The Baseball Hall of Fame recently disinvited Hollywood couple Tim Robbins and Susan Sarandon and cancelled its celebration to honor the 15th anniversary of the movie "Bull Durham." Hall of Fame President Dale Petroskey, the former assistant press secretary under Ronald Reagan, feared a divisive and uncomfortable Robbins/Sarandon speech injected with their antiwar sentiments.
"I am here," said Sarandon last year at an antiwar rally in Washington, D.C., "because I am tired of being frightened to speak out! We have been told that you are either with us or against us. That to ask a question is anti-American, divisive. Mr. Bush, you have hijacked our pain, our loss, our fear, and you have convinced many that to fight pre-emptively is the only way to protect our democracy. I say to you, Mr. Bush, this is what democracy looks like!"
Prior to the disinvitation, in an interview with CNN's Connie Chung, Robbins said, "There's ultimately going to be a tragic loss in the amount of people dying from this horrible attack. . . . We're not getting our way there. But we have to be mature, and we have to realize that the world does not want us to do this. . . . I support free speech, and you can't have free speech . . . in a society or even in a club, if it's Hollywood, that is saying you can't talk. . . . That's not a free society. You have to allow it. Democracy's messy sometimes."
After Robbins/Sarandon's Hall of Fame disinvitation, Robbins addressed the National Press Club (not bad for a victim of allegedly suppressed speech): "Any instance of intimidation of free speech should be battled against. Any acquiescence to intimidation, at this point, will only lead to more intimidation. . . . Millions are watching and waiting in mute frustration and hope, hoping for someone to defend the spirit and letter of our Constitution and to defy the intimidation that is visited upon us daily in the name of national security and warped notions of patriotism. . . . We must honor and fight vigilantly for the things that unite us. Like freedom, the First Amendment, and, yes, baseball." Spirit and letter of our Constitution?
Were Petroskey's fears justified? (He later apologized.) Well, Lloyd Grove of The Washington Post wrote an article in which he said that Susan Sarandon's mother accused Sarandon and Robbins of "indoctrinating" her grandson with their leftist views. A snarling Robbins confronted Grove at a party and said, "If you ever write about my family again, I will (bleeping) find you and I will (bleeping) hurt you."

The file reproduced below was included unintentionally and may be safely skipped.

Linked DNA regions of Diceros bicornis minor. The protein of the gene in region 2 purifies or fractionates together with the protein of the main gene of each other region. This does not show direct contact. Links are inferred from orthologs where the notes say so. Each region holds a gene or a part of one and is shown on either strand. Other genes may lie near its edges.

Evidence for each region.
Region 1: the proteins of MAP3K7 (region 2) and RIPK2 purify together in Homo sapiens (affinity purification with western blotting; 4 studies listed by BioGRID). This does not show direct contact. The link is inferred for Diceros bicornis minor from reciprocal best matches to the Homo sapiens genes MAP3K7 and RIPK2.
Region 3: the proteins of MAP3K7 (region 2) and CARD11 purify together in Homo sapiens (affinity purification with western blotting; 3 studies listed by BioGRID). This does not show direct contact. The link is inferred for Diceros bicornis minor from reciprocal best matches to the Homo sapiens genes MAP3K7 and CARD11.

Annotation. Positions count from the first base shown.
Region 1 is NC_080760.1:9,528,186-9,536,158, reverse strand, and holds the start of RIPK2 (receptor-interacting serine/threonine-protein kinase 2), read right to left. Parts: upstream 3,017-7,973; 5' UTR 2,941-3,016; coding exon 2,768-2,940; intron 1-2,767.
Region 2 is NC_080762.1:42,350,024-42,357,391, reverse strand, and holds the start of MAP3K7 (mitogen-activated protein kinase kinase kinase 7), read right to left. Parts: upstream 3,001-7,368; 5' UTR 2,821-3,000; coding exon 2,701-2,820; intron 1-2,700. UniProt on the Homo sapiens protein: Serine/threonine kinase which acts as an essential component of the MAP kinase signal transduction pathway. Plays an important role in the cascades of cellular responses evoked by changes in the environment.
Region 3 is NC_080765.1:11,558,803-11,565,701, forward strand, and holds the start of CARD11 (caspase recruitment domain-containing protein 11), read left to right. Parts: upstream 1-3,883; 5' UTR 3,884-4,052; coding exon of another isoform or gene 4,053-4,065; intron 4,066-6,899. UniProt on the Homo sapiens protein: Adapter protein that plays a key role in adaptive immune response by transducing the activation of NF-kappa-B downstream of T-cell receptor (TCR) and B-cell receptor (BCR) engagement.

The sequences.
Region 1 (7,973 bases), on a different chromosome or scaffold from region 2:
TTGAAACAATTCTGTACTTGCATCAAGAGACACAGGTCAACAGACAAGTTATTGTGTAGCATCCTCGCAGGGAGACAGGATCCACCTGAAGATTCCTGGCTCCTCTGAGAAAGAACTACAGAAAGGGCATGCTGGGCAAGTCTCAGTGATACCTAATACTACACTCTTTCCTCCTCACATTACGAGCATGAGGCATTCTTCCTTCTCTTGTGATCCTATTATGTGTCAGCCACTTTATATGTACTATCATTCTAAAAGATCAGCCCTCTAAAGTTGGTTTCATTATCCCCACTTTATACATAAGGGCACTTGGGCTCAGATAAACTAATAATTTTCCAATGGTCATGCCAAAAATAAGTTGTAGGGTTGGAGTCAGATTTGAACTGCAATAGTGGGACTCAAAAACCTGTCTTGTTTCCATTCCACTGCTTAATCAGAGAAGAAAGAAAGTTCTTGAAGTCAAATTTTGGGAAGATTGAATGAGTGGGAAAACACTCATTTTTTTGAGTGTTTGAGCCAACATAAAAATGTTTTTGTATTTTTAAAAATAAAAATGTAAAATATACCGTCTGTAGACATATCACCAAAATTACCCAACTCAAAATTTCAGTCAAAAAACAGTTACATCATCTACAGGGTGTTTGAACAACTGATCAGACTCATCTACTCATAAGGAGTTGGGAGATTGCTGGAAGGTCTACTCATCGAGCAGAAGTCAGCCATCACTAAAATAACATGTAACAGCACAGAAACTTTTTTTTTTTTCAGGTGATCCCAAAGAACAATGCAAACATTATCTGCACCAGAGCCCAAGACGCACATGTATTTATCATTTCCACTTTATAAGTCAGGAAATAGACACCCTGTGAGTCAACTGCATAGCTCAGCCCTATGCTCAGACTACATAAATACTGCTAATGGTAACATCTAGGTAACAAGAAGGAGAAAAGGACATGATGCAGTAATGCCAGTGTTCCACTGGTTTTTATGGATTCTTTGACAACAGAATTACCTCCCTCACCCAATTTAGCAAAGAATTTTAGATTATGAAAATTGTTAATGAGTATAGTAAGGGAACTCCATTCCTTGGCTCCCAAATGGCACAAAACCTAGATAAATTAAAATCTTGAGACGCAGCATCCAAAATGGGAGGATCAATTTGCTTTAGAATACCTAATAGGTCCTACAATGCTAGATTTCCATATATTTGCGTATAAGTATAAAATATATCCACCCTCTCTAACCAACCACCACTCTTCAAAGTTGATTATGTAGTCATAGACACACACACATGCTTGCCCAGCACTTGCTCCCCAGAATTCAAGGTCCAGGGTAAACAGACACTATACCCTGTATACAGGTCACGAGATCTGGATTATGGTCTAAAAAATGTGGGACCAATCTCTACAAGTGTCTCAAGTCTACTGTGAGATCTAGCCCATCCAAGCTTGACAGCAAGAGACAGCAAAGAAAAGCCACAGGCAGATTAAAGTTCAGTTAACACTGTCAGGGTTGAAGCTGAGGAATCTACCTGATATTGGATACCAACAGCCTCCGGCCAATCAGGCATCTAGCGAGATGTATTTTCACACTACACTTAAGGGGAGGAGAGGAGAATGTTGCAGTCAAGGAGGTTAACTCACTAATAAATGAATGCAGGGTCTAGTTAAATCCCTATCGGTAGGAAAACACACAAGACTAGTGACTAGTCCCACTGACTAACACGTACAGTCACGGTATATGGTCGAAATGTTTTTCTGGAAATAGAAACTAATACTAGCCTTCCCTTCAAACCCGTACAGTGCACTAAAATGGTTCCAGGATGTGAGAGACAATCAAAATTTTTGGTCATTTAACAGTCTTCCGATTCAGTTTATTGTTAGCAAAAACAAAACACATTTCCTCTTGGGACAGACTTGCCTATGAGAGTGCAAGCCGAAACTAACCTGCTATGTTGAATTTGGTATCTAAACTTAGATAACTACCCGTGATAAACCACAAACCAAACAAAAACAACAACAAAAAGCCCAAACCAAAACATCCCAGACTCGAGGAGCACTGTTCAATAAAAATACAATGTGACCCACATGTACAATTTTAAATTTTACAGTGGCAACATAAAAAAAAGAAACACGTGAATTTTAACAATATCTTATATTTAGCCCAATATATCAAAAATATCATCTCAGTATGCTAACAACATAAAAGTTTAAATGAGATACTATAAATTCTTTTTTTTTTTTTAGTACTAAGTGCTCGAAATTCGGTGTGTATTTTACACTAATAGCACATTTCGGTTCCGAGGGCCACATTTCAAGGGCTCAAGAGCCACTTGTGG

Next, the United Way of Florida disinvited Susan Sarandon from an invitation, extended months ago, to speak. Sarandon, appearing on CBS's "The Early Show" to promote, we thought, her upcoming television movie, said this about the disinvitation: " . . . Well, I don't know what the real reason was, but the (United Way's) head visited Bush and then suddenly they came back and said it would be divisive for me to go because . . . my stance on the war might be divisive. And it's an interesting idea, you know, to say to people, ironic really, since we're supposedly liberating these people for a democracy and then you're telling people in this country where we have a democracy that you can't have a difference of opinion when the very basis for democracy is healthy discourse. . . . I know the American people are not stupid. And I know they believe in democracy in the way I do. And they support their, their, you know, Bill of Rights."
Now, one can debate whether the Hall of Fame exercised proper etiquette in extending, then withdrawing an invitation before offering Robbins an opportunity to say whether he intended politics. Similarly, the fairness of the way in which the Florida United Way branch withdrew its invitation remains open to reasonable debate.
But Robbins' and Sarandon's invocation of "democracy," "freedom of speech" and the "Bill of Rights" shows their total lack of understanding of the First Amendment and its application to the private sector. The First Amendment reads: "Congress shall make no law respecting an establishment of religion, or prohibiting the free exercise thereof; or abridging the freedom of speech, or of the press, or the right of the people peaceably to assemble, and to petition the Government for a redress of grievances." The Hall of Fame is not Congress. The United Way is not Congress.
Hollywood's antiwar critics seem to want it both ways. They use their podium to espouse their leftist views, yet, when individuals and private organizations react negatively, they shout: "First Amendment"! No, Mr. Robbins and Ms. Sarandon, the First Amendment prohibits governmental interference with political speech. It offers no immunity from criticism, indeed, revulsion by consumers of your movies or by organizations that extend you opportunities to speak.
And, yes, the stars' ignorance of the First Amendment, frankly, calls into question their expertise in other matters -- like the war -- about which they speak.
Sometimes you can just really tick people off.